[3] National Conference of Catholic Bishops, The Roman Missal Restored by Decree of the Second Ecumenical Council of the Vatican and Promulgated by Authority of Pope Paul VI: Lectionary for Mass: For Use in the Dioceses of the United States of America: Second Typical Edition: Volume I: Sundays, Solemnities, Feasts of the Lord and Saints (Collegeville, Minnesota: The Liturgical Press, 1998), compare pages 194, 388, and 888 (today) with 716 and 975.

 

[4] International Commission on English in the Liturgy: A Joint Commission of Catholic Bishops’ Conferences, The Roman Ritual: Revised by Decree of the Second Vatican Ecumenical Council and published by Authority of Pope Paul IV: Order of Christian Funerals: Including Appendix 2: Cremation: Approved for use in the Dioceses of the United States of America by the National Conference of Catholic Bishops and Confirmed by the Apostolic See (New Jersey: Catholic Book Publishing Co., 1998) 143, 223, 253, 267.

 

[5] The Roman Ritual: Revised by Decree of the Second Vatican Ecumenical Council and Published by Authority of Pope Paul VI: Pastoral Care of the Sick: Rites of Anointing and Viaticum: Approved for use in the dioceses of the United States of America by the National Conference of Catholic Bishops and Confirmed by the Apostolic See: Prepared by International Commission on English in the Liturgy: a Joint Commission of Catholic Bishops’ Conferences (New York: Catholic Book Publishing Co. 1983) 171, 188, 323.

 

[6] J. Ross Wagner, “From the Heavens to the Heart: The Dynamics of Psalm 19 as Prayer,” the Catholic Biblical Quarterly, Vol. 61, No. 2 (April 1999) 254-255.

 

[7] Wendell E. Langley, S.J., “The Parable of the Two Sons (Matthew 21:28-32) against Its Semitic and Rabbinic Backdrop,” the Catholic Biblical Quarterly, Vol. 58, No. 2 (April 1996) 242.

 

[8] Jack Dean Kingsbury, “The Developing Conflict between Jesus and the Jewish Leaders in Matthew’s Gospel: a Literary-Critical Study," the Catholic Biblical Quarterly, Vol. 49, No. 1 (January 1987) 61-62.

 

[9] Terence L. Donaldson, “The Law That Hangs (Matthew 22:40): Rabbinic Formulation and Matthean Social World," the Catholic Biblical Quarterly, Vol. 57, No. 4 (October 1995) 695, 702-709.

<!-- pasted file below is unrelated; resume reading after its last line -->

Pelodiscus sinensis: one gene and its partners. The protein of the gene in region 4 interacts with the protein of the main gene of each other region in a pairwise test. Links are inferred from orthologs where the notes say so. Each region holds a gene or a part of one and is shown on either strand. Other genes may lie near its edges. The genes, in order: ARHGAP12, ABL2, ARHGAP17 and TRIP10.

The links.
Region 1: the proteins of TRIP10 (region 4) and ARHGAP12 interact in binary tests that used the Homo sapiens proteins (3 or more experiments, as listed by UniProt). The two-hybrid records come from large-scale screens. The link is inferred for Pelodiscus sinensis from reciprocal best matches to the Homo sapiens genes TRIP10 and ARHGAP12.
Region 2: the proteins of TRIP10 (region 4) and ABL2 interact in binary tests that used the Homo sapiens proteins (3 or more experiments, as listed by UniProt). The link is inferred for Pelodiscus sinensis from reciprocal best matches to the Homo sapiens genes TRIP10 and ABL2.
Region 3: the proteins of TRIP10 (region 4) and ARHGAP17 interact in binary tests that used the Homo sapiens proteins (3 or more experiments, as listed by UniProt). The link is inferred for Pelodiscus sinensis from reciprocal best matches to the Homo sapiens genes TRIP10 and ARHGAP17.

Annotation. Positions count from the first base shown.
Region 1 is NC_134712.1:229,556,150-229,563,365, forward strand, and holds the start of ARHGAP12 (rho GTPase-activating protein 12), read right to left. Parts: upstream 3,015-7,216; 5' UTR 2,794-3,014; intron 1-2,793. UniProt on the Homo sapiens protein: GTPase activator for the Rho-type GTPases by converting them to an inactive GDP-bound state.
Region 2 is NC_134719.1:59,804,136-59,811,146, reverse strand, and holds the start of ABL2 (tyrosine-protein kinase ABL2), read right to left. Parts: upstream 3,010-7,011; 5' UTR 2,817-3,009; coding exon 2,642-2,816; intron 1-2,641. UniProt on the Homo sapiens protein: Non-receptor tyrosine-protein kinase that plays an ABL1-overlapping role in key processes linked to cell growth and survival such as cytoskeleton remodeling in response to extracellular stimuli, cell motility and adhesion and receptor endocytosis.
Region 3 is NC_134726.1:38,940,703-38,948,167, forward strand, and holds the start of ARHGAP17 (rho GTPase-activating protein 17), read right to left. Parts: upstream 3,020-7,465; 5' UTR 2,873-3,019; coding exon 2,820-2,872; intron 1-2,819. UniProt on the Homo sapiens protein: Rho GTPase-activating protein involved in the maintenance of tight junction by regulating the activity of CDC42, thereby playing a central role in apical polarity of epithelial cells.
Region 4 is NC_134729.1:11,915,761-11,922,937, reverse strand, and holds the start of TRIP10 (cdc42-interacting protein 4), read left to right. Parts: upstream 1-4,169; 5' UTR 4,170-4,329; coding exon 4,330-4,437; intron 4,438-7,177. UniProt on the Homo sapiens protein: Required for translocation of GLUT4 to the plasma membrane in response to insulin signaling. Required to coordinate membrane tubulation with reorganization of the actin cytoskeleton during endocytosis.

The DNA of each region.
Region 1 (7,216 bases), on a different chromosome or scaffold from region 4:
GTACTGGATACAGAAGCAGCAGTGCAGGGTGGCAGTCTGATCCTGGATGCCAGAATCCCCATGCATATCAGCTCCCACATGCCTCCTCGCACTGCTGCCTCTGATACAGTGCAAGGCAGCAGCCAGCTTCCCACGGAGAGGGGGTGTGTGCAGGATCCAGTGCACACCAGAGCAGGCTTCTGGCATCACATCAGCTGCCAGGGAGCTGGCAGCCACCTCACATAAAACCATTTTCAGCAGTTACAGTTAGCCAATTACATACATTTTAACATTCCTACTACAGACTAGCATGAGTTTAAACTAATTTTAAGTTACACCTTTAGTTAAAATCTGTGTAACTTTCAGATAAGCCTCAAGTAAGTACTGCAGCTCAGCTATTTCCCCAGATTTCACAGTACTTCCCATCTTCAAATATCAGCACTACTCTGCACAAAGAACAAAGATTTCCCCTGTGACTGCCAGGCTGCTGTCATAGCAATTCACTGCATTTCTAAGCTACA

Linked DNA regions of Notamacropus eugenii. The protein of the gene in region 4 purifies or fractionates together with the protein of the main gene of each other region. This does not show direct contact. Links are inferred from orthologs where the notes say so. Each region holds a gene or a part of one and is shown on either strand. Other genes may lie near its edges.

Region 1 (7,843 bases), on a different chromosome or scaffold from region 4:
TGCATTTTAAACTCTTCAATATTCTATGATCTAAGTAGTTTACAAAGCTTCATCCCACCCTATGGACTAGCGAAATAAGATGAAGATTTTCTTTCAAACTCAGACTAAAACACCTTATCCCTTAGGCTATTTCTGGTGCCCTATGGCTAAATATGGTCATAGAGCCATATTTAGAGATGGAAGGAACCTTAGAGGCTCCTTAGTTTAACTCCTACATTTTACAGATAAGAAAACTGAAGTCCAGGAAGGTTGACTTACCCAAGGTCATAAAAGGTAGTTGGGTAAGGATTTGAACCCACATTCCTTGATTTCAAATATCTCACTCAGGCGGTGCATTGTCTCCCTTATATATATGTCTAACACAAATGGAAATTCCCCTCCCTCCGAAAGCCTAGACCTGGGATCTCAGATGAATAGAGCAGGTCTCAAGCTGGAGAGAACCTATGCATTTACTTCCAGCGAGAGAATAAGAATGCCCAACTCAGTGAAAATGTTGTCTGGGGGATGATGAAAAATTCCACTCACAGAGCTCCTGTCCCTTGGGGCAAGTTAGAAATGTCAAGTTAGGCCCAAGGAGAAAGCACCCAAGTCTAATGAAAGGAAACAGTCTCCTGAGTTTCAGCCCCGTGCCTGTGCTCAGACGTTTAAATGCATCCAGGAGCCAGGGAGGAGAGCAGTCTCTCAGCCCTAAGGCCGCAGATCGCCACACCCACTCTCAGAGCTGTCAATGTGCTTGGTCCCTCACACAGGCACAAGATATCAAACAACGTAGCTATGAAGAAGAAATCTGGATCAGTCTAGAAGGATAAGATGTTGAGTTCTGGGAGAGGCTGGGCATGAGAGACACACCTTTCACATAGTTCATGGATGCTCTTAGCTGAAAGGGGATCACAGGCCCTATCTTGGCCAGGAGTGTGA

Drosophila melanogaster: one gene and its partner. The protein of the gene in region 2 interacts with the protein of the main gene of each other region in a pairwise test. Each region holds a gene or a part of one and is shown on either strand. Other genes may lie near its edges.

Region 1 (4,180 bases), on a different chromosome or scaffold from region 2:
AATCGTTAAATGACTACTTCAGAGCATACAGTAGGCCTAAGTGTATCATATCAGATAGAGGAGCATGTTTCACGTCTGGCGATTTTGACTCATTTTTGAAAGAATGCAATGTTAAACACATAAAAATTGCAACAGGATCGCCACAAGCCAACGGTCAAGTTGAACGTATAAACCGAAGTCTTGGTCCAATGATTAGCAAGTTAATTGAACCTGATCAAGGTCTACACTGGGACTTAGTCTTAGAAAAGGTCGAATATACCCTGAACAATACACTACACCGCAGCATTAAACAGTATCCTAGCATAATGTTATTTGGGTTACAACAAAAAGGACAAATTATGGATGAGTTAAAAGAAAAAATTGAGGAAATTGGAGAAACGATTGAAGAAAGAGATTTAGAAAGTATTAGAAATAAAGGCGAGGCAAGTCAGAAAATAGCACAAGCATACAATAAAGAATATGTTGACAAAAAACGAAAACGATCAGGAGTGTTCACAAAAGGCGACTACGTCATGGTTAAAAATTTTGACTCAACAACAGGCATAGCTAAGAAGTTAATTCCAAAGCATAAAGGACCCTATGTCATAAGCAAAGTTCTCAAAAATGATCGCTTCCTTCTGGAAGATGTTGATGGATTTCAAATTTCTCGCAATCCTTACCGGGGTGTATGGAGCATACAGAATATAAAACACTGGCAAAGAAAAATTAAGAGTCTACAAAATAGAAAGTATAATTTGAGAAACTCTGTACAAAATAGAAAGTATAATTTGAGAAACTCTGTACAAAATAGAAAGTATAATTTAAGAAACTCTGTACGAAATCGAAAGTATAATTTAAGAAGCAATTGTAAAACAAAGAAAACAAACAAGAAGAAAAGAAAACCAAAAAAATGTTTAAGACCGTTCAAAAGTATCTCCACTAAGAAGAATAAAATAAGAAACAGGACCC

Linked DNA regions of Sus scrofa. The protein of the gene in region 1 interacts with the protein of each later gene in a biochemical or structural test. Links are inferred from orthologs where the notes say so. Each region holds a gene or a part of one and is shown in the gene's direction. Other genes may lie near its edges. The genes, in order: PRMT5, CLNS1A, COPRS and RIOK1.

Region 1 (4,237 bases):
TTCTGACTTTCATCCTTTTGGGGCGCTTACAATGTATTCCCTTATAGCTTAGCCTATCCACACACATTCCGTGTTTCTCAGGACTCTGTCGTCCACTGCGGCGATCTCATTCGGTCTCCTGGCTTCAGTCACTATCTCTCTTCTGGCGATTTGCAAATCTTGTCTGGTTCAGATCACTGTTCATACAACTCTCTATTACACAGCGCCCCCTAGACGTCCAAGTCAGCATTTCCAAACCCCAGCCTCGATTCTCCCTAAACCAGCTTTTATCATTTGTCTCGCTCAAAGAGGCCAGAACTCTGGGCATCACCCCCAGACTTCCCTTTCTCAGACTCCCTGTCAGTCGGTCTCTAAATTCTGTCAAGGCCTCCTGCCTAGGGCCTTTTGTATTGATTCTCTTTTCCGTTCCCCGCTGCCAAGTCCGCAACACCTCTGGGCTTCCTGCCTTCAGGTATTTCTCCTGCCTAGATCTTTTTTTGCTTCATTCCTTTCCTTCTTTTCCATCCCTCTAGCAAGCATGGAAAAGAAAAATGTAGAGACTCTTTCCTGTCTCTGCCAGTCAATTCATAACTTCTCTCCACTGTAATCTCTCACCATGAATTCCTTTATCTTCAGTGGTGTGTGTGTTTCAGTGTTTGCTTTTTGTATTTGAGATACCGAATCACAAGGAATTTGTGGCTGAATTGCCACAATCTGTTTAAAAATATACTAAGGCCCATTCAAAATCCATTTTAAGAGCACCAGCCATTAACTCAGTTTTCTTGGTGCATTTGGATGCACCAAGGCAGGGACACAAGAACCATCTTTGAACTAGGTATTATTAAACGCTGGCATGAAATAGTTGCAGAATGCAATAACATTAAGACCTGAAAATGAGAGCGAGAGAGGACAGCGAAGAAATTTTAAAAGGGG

[10] Barbara E. Reid, O.P., “Violent Endings in Matthew’s Parables and Christian Nonviolence," the Catholic Biblical Quarterly, Vol. 66, No. 2 (April 2004) 237, 248, 249, 254.

 

[11] Craig L. Blomberg, “Interpreting the Parables of Jesus: Where Are We and Where Do We Go from Here?” the Catholic Biblical Quarterly, Vol. 53, No. 1 (January 1991) 57.

 

[12] Craig L. Blomberg, “Interpreting the Parables of Jesus: Where Are We and Where Do We Go from Here?” the Catholic Biblical Quarterly, Vol. 53, No. 1 (January 1991) 56-57.

 

[13] Neil J. McEleney, C.S.P., “Peter’s Denials—How Many? To Whom?" the Catholic Biblical Quarterly, Vol. 52, No. 3 (July 1990) 470.

 

[14] Saint Augustine, Harmony of the Gospels, II, 71, 139 in “Exposition from the Catena Aurea,” in The Sunday Sermons of the Great Fathers: A Manual of Preaching, Spiritual Reading and Meditation: Volume Four: From the Eleventh Sunday after Pentecost to the Twenty-fourth and Last Sunday after Pentecost, tr. and ed. M. F. Toal, D.D. (P.O. Box 612, Swedesboro, NJ 08085: Preservation Press, 1996) 201-202.

 

[15] Barbara E. Reid, O.P., “Violent Endings in Matthew’s Parables and Christian Nonviolence," the Catholic Biblical Quarterly, Vol. 66, No. 2 (April 2004) 237-238. 248, 249.

 

[16] Daniel C. Olson, “Matthew 22:1-14 as Midrash,” the Catholic Biblical Quarterly, Vol. 67, No. 3 (July 2005) 435-453.

 

[17] St. Gregory the Great, Pope and Doctor, On the Gospels: Given to the People in the Basilica of the Blessed Martyr Clement, PL 76, col. 1281, Homilia XXXVIII in The Sunday Sermons of the Great Fathers: A Manual of Preaching, Spiritual Reading and Meditation: Volume Four: From the Eleventh Sunday after Pentecost to the Twenty-fourth and Last Sunday after Pentecost, tr. and ed. M. F. Toal, D.D. (P.O. Box 612, Swedesboro, NJ 08085: Preservation Press, 1996) 226 and 239.

 

[18] Barbara E. Reid, O.P., “Violent Endings in Matthew’s Parables and Christian Nonviolence," the Catholic Biblical Quarterly, Vol. 66, No. 2 (April 2004) 252.

 

[19] Charles E. Curran, The Moral Theology" of Pope John Paul II (Washington, D.C.: Georgetown University Press, 2005) 254.

 

 

[20] Robert H. Gundry, “Mark 10:29: Order in the List," the Catholic Biblical Quarterly, Vol. 59, No. 3 (July 1997) 472.